Get our free email newsletter with just one click

Rewritten Doctor Faustus headlines Glasgow Citz season

by -

Dominic Hill is to direct the Citizens Theatre Glasgow’s first Doctor Faustus in more than 45 years, as he starts his second year in charge of the theatre.

Doctor Faustus will reunite the artistic team behind Hill’s award-winning Peer Gynt at Dundee Rep. Colin Teevan, who updated Peer Gynt, is to rewrite Marlowe’s acts three and four.

The co-production will open in February at West Yorkshire Playhouse, where James Brining, Hill’s former co-director at Dundee Rep is now artistic director, before transferring to Glasgow in April.

Announcing the new season, Hill said: “Producing provocative new interpretations of legendary tales like Doctor Faustus, alongside modern plays that have a universal and enduring appeal, is for me very much what the Citizens is about.”

The theatre continues its association with Headlong with a production of of Chekhov’s The Seagull in May. In a new contemporary version by John Donelly, it will be directed by Blanche McIntyre and co-produced with Nuffield Theatre Southampton.

In a co-production with Edinburgh’s Royal Lyceum, Mark Thomson will direct Donna Franceschild’s stage adaptation of her BBC TV series, Takin’ Over the Asylum in February. Iain Robertson will play Eddie, the role made famous by Kenn Stott, and Brian Vernel will be Campbell, originally played by David Tennant.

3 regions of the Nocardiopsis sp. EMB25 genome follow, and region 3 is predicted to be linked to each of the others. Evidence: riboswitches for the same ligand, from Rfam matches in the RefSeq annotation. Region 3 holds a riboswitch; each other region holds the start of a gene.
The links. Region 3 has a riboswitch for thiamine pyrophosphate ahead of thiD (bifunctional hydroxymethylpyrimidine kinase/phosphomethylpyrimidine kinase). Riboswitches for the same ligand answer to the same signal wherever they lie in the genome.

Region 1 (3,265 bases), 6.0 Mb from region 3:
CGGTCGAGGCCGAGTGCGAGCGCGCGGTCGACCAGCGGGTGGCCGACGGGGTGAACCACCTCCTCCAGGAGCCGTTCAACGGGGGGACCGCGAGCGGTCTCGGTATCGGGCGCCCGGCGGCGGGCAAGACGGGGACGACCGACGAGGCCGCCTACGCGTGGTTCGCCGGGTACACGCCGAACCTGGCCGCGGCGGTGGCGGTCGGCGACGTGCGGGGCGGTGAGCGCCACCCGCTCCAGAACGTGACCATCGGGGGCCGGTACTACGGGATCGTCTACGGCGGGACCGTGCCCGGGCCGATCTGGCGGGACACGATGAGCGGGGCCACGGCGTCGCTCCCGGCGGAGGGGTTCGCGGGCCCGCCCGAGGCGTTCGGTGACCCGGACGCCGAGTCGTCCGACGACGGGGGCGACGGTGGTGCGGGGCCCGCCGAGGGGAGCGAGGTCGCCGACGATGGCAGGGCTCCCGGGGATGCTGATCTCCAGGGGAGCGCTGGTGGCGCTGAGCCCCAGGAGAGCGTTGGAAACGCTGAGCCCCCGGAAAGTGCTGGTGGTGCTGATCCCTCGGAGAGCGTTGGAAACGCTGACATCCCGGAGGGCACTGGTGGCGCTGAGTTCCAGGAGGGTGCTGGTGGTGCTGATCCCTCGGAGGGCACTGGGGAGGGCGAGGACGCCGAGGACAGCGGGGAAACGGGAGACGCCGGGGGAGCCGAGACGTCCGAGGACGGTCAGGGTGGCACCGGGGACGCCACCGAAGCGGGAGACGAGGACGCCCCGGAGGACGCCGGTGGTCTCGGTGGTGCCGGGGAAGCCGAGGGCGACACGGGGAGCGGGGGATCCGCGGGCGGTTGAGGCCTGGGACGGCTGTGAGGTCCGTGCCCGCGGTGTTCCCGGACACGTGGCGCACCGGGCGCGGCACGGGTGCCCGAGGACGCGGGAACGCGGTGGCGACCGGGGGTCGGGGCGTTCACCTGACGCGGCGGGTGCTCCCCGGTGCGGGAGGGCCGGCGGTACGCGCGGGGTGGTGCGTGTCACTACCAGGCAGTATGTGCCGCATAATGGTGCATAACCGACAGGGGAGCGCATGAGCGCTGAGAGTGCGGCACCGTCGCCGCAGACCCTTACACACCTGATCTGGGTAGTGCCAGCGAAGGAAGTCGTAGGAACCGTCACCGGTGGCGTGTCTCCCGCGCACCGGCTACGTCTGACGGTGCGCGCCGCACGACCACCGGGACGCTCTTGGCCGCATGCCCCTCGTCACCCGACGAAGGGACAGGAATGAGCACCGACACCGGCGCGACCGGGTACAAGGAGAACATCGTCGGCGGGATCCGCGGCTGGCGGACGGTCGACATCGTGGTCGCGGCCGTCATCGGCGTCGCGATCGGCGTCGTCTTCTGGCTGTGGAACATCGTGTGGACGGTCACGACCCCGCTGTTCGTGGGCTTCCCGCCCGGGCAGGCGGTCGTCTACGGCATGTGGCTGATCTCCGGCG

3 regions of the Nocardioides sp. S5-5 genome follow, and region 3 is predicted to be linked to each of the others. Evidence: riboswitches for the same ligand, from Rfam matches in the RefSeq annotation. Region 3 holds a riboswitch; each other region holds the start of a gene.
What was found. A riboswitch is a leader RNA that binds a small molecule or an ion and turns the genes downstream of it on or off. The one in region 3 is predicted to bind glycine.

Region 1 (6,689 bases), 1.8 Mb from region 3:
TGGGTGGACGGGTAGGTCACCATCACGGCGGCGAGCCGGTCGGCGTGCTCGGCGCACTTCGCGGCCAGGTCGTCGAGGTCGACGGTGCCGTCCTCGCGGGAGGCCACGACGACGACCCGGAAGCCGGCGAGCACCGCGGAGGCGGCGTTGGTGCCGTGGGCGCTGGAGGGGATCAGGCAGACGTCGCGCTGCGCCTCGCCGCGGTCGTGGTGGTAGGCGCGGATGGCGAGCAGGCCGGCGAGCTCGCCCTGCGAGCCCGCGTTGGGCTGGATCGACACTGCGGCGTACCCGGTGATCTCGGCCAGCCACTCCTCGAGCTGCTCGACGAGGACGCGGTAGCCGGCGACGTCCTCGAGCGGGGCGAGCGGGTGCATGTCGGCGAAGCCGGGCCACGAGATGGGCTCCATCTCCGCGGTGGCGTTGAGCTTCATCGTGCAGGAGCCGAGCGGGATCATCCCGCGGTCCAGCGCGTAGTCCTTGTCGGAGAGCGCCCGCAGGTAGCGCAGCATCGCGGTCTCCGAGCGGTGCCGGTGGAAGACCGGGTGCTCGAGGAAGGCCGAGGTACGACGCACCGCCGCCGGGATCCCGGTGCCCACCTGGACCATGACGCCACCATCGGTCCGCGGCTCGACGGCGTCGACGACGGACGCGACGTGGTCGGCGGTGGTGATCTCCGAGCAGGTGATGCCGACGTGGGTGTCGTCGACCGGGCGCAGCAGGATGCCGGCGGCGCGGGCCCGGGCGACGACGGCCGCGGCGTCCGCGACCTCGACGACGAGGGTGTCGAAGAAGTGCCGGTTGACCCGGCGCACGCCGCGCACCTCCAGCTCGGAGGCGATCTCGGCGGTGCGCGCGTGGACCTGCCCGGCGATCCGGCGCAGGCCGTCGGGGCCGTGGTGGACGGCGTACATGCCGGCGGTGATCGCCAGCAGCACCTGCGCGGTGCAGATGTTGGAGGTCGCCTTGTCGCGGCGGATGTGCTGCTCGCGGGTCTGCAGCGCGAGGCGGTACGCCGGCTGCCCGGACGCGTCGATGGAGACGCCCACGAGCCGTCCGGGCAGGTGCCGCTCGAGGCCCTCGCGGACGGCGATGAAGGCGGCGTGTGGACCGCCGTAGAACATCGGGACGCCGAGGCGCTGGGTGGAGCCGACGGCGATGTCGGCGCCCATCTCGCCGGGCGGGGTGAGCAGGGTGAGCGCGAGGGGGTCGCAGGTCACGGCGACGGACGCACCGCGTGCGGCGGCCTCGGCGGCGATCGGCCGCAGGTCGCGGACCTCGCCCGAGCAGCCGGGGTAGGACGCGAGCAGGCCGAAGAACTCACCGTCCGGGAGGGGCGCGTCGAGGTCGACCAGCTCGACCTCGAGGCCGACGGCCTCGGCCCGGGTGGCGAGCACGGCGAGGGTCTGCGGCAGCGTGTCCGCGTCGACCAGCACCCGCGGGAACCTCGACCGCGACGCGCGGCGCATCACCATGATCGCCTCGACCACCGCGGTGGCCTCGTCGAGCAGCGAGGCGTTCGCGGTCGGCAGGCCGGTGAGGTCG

The season opens in January, with a new production of Jean Ganet’s The Maids, directed by Stewart Laing, who has cast three male actors as the three female protagonists.

Laing will also revive his immersive musical theatre event, the Salon Project for the Citizens. First seen at the Edinburgh Traverse, it is inspired by the rituals of a 19th century Parisian salon and dresses the audience in period costumes. It a will play the Citizens in March before transferring to the London Barbican in April.

The season finishes in June when Hill will direct a double bill of Caryl Churchill shorts, Far Away and Seagulls.

We need your help…

When you subscribe to The Stage, you’re investing in our journalism. And our journalism is invested in supporting theatre and the performing arts.

The Stage is a family business, operated by the same family since we were founded in 1880. We do not receive government funding. We are not owned by a large corporation. Our editorial is not dictated by ticket sales.

We are fully independent, but this means we rely on revenue from readers to survive.

Help us continue to report on great work across the UK, champion new talent and keep up our investigative journalism that holds the powerful to account. Your subscription helps ensure our journalism can continue.